Gioachino ROSSINI (1792-1868)
Guillaume Tell - Opera in four acts (1829).
Guillaume Tell - Gerald Finley (baritone); Arnold - John Osborne (tenor); Walter Furst - Matthew Rose (bass); Melcthal - Frederic Caton (tenor); Jemmy, Tell’s son – Elena Xanthoudakis (soprano); Gesler, Governor of the Cantons of Schwyz and Uri – Carlo Cigni (bass); Rodolphe - Carlo Bosi (tenor); Mathilde, Princess of the House of Habsburg – Malin Byström (soprano); Hedwige, Tell’s wife - Marie-Nicole Lemieux (soprano)
Chorus and Orchestra of the Academia di Santa Cecilia, Rome/Antonio Pappano
rec. live, performances on 18, 20-21 December 2010, Sala Santa Cecilia, Rome. DDD. Libretto included
EMI CLASSICS 0 28826 2 [3 CDs: 74.16 + 79.26 + 54.33]
In the first years of his compositional life, 1811-1819, Rossini composed and presented a total of thirty operas. Like Bach, Haydn and others before him he did re-cycle some music between these operas. He also made major revisions to several of them for different theatres, providing happy ending to tragedies as with Tancredi for example. It was a hectic creative pace. By comparison Rossini’s last operas were written over a more leisurely nine years with three of these works being major revisions, in French, of earlier Italian operas. In 1828, when he began composing Guillaume Tell, Rossini was 36 years old and following the death of Beethoven he was the world’s best-known composer. It was to be his 39th and last opera despite his living until his 76th year. As Director of the Théâtre Italien, Paris, Rossini had a guaranteed annuity for life. In addition to this basic financial security he had earned considerable sums at the 1822 Vienna Rossini Festival presented by Domenico Barbaja. This impresario had originally invited the composer to Naples and presented six of his operas between February and July of that year. On his visit to London the following year, Rossini himself presented eight of his own operas and sang duets with the King. His marriage to his long-term mistress, Isabella Colbran, also brought a considerable dowry after she inherited property. With good counsel from banker friends, Rossini had enough money to live in style. Many have speculated that given his liking for social activities he saw no reason to continue the strained and hectic life he had perforce been leading. There was also the question of his mental resilience and physical state. Certainly his marriage was not successful and he and Colbran went their separate ways. In the 1830s his chronic gonorrhoea was a major health problem to him, exacerbated by frequent, and futile, stringent and painful treatments.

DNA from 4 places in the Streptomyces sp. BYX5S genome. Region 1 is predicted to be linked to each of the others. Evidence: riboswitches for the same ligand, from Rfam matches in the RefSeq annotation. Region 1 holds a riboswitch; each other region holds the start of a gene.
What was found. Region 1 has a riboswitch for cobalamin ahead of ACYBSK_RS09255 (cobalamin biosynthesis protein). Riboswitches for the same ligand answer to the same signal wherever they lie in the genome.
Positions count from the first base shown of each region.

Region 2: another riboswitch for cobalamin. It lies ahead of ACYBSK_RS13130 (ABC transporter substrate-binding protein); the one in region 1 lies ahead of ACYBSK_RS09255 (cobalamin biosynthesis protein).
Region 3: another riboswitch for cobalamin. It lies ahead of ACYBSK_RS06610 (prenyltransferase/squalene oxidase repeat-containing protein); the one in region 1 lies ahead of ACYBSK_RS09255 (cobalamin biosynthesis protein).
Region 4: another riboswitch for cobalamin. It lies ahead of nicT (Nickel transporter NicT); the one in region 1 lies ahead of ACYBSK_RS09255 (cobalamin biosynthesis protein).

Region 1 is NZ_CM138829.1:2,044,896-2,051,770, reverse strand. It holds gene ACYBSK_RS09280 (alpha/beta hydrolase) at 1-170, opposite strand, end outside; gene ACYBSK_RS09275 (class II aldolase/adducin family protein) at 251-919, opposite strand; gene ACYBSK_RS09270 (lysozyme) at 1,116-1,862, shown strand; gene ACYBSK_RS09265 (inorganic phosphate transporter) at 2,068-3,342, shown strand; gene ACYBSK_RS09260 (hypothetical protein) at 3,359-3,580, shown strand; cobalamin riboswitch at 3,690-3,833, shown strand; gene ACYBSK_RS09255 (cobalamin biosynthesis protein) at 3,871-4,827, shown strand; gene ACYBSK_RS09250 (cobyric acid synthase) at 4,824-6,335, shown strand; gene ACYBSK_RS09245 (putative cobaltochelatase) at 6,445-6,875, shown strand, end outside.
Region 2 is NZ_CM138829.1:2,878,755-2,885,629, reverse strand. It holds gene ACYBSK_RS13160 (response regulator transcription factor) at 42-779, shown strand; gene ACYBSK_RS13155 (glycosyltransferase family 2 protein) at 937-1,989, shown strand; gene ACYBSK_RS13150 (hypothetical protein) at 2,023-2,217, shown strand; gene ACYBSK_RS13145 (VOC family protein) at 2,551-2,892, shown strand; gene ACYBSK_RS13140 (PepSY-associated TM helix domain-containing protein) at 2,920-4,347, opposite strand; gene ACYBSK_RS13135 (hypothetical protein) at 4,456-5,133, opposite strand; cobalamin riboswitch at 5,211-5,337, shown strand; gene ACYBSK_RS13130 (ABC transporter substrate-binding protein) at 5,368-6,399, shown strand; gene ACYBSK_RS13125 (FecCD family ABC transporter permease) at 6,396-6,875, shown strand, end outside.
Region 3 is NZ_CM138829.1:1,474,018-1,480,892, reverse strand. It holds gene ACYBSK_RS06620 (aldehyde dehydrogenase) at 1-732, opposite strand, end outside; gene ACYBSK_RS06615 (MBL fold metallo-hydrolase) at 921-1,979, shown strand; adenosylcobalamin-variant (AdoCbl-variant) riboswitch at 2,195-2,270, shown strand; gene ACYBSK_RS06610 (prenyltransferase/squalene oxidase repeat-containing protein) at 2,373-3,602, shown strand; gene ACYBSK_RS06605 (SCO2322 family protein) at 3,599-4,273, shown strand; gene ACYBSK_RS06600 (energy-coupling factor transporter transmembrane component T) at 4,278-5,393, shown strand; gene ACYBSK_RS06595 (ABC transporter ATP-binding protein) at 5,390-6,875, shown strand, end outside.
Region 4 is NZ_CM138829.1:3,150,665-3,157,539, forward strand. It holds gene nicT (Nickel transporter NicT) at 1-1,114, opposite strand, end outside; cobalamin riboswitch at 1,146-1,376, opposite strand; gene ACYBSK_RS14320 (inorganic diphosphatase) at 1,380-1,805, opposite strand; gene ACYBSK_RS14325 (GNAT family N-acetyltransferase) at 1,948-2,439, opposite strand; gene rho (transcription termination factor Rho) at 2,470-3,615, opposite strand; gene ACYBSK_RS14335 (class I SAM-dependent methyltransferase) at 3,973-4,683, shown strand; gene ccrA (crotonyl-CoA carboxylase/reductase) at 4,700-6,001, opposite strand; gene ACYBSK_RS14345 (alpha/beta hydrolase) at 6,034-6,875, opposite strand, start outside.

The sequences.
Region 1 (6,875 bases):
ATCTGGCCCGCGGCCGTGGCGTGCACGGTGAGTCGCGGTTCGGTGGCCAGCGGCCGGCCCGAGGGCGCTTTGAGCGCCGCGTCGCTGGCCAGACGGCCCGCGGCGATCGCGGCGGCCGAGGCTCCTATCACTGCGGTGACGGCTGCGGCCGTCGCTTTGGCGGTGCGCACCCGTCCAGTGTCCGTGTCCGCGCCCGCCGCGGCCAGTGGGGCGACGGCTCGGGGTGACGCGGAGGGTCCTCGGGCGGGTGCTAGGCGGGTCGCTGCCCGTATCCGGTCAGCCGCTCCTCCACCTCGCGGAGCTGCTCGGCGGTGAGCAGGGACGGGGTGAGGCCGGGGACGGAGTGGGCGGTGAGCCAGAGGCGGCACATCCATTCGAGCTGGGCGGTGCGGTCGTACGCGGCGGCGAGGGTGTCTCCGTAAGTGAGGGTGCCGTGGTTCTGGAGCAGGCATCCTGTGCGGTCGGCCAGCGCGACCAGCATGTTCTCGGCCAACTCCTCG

Whilst Rossini had hinted at possible retirement during the composition of Guillaume Tell the opera shows no signs of waning musical creativity or capacity and concern for detail. On the contrary, not only is it by far his longest opera, a complete performance lasting nearly four hours, it incorporates significant orchestral innovations and a closer match between music and libretto than even he had achieved before. It could be argued that Tell constitutes a massive step in romanticism unmatched in France or Italy until Verdi’s later works and in Germany by Wagner thirty years later. The composer took excessive care over the opera’s libretto, casting and composition. The work is based on Schiller’s last completed drama of 1804. Rossini’s first choice of librettist was Eugene Scribe who had provided the text for his previous opera, Le Comte Ory, but he preferred other subjects. Rossini then turned to the academic Victor-Joseph Étienne, librettist of Spontini’s La Vestale, and who had transformed the libretto of his Naples opera seria Mose in Egitto (5 March 1818) into the French Moïse et Pharon premiered at the Paris Opéra on 26 March 1827. Étienne presented Rossini with a four-act libretto of seven hundred verses! Appalled, maybe even overwhelmed, Rossini called on the younger Hippolyte-Louis-Florent Bis who reduced the work to more manageable proportions and re-wrote the highly praised second act. Rossini asked Armand Marrast to recast the vital section at the end of act 2 where the representatives of the three Cantons assemble and agree to revolt against the tyranny of Governor Gesler (CD 2 trs15-20). This is a scene that draws from Rossini some of his most memorable music in an opera of much melodic and dramatic felicity.
As well as the greater complexity of the orchestration the tessitura of the role of Arnold gave the scheduled tenor, Nouritt, difficulties and after the premiere he started to omit the great act four-aria, Asile héréditaire, and its cabaletta (CD 3 trs12-13). Soon further reductions and mutilations were inflicted on the score. Within a year it was presented in three abbreviated acts. Further insults followed when act 2 only was given as a curtain-raiser to ballet performances. An often reproduced anecdote relates how Rossini met the director of the Opéra on the street who told him they were going to perform act 2 of Tell that night, to which Rossini was supposed to have replied What the whole of it?